Childhood epilepsy is a disorder of repeated seizures that affects about 1 percent of children. It is the most frequent chronic neurologic condition in childhood, and genetic factors underlie the disease in more than a third of these patients.

The Fralin Biomedical Research Institute at VTC recently recruited neuroscientist Matthew Weston to investigate this seizure activity, particularly how specific genetic variants that cause childhood epilepsy regulate brain activity.

“Some of these children have dozens of seizures a week, which significantly impacts their quality of life and can impair neurological development,” Weston said. “We’re examining the genes, cells, and critical time points of development that influence synaptic changes underlying epilepsy to find new, targeted therapeutic approaches for epilepsy.”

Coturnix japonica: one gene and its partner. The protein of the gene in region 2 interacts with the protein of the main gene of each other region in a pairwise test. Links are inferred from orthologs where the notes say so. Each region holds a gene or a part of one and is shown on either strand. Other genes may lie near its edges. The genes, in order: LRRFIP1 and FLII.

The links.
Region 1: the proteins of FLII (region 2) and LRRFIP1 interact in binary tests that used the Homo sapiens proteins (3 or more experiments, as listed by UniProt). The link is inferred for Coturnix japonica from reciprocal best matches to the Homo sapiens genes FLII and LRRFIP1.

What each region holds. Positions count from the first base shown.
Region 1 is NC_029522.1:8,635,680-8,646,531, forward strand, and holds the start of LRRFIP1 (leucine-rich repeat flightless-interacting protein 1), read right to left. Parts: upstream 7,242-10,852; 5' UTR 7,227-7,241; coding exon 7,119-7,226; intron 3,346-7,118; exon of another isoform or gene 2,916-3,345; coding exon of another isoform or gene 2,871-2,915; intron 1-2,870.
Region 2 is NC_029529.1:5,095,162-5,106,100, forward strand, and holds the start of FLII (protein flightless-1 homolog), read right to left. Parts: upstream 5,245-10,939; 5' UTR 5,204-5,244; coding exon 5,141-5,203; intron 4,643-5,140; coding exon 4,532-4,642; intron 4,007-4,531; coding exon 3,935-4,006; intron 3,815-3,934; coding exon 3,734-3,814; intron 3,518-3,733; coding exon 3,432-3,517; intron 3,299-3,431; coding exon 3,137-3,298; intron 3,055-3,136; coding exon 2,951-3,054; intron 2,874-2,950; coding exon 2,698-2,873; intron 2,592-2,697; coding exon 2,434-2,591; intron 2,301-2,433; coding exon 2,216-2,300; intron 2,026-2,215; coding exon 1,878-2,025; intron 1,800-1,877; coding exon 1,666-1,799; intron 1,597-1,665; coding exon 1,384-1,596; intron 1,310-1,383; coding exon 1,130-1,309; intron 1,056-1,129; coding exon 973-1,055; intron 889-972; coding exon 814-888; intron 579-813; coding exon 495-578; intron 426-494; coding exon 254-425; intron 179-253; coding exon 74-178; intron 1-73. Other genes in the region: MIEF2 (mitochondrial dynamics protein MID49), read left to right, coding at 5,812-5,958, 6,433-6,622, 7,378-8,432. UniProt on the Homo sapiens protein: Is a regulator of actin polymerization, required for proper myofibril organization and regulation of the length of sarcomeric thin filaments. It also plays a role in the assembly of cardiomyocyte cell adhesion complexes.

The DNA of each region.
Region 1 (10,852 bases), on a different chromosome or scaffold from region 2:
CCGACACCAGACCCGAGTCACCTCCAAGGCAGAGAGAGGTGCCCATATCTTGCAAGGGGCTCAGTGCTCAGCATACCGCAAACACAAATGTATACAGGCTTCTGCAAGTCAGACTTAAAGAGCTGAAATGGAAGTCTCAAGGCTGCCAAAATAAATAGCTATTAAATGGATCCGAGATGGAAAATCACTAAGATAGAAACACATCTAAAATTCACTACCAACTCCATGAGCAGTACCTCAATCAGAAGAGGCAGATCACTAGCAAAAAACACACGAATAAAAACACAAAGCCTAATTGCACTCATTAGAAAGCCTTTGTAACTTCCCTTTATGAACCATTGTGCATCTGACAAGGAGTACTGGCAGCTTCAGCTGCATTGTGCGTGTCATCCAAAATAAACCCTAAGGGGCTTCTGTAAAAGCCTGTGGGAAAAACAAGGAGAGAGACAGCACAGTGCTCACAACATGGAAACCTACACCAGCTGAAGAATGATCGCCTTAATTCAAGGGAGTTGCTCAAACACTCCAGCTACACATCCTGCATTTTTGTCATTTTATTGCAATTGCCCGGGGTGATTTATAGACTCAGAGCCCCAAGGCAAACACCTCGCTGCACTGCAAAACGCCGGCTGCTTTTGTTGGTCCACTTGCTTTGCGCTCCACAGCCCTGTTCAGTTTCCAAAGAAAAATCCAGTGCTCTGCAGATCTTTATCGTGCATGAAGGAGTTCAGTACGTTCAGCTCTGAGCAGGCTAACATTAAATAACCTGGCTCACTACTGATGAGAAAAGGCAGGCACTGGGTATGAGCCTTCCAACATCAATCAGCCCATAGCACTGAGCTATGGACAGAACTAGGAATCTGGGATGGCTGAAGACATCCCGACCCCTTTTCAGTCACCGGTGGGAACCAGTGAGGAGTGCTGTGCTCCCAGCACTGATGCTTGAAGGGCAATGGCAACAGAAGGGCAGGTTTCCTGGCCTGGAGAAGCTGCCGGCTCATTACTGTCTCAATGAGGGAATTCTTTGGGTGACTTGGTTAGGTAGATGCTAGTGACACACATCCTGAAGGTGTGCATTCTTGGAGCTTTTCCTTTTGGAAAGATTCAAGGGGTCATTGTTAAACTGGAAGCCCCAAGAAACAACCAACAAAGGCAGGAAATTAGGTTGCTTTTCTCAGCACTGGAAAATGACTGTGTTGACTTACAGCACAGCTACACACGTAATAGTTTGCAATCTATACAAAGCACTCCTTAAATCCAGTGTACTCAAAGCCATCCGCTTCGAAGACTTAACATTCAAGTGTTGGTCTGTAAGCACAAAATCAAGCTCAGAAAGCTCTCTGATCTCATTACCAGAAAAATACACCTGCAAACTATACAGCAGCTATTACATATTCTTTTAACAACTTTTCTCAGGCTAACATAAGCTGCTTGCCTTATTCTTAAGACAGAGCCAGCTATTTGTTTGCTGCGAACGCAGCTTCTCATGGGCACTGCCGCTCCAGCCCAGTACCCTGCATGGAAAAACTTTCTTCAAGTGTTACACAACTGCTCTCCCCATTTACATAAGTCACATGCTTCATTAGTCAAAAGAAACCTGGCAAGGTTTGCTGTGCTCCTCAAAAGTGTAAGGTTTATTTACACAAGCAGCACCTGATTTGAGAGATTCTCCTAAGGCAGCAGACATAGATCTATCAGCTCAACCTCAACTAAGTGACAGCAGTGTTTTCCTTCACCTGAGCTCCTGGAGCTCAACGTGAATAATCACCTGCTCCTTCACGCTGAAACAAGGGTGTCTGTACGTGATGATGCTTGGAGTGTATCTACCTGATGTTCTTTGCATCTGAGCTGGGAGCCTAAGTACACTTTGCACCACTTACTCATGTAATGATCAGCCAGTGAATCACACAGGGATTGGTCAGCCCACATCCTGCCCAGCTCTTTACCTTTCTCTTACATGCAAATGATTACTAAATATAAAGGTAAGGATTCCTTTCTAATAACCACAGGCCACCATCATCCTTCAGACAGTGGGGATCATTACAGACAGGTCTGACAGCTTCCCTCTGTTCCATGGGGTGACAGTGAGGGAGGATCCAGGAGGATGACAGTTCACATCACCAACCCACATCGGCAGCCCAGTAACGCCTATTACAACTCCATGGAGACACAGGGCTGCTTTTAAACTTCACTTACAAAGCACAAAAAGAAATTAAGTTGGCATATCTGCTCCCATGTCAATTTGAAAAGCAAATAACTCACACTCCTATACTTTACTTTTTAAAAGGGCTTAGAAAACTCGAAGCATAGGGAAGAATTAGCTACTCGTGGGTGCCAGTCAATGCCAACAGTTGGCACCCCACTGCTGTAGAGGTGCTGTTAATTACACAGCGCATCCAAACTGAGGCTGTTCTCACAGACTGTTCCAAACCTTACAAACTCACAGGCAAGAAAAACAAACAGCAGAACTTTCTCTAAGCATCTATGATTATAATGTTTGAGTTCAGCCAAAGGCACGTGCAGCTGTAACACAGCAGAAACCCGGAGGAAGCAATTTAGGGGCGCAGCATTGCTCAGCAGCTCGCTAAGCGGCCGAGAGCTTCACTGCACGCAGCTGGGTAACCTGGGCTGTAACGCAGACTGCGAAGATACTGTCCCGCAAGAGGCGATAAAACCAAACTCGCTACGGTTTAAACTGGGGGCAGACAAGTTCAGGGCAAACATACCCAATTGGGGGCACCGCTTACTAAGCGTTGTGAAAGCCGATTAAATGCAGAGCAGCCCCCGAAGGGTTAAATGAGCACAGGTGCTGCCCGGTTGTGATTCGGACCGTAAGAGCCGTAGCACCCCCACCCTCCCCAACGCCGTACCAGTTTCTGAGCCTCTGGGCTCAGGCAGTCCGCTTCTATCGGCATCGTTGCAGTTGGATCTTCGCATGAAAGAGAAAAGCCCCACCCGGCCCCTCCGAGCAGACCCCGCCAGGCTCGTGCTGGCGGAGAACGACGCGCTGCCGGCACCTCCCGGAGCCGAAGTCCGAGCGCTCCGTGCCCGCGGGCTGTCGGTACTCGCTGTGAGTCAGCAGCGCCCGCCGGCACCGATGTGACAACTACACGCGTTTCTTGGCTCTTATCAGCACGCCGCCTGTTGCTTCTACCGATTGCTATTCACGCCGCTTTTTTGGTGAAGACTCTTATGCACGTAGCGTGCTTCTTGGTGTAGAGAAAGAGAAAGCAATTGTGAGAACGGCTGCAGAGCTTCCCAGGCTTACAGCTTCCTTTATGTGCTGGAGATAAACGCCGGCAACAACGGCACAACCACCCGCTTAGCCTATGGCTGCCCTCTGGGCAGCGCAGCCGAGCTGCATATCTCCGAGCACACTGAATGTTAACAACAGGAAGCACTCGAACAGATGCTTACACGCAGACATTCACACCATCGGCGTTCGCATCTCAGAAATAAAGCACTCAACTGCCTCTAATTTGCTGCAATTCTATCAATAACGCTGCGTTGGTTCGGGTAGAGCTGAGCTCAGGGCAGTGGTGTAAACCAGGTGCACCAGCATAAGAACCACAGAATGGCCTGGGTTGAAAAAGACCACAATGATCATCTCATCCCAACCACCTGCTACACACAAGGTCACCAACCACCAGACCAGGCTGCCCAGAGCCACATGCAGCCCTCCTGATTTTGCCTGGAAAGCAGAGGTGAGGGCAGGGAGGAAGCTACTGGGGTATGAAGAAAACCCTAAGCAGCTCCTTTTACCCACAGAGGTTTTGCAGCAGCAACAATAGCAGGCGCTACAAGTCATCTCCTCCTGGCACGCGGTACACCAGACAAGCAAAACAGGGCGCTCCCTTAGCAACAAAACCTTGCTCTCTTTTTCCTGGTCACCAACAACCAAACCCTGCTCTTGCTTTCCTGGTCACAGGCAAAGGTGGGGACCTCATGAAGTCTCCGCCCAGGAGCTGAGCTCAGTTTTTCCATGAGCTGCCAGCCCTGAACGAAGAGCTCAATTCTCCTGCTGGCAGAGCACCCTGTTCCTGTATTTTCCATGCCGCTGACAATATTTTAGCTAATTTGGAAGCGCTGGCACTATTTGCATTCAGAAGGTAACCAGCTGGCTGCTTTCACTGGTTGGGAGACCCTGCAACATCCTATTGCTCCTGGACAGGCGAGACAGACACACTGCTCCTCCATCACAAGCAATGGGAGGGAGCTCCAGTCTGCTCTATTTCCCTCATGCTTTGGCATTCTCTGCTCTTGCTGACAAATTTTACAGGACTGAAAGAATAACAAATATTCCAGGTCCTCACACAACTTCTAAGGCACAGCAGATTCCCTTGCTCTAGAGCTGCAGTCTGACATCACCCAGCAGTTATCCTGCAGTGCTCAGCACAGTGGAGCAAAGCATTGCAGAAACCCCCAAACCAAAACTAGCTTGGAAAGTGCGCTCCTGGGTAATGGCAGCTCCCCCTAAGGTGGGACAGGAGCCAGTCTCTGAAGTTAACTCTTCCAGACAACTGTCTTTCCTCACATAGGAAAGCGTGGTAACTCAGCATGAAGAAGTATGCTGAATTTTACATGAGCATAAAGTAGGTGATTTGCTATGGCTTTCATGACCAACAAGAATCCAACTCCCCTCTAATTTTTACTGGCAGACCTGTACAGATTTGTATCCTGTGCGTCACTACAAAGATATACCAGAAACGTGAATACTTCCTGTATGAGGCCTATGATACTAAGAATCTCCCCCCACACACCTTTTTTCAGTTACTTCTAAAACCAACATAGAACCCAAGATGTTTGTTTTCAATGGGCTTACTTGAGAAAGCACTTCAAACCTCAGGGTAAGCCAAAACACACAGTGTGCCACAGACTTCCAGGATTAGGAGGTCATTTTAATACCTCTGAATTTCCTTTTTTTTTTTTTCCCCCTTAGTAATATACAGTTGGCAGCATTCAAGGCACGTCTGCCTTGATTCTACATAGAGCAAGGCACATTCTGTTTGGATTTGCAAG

Weston’s laboratory, slated to open in August, studies a handful of genes that encode proteins to regulate healthy brain function. Abnormal protein levels or impaired function can trigger uncontrolled electrical disturbances in the brain.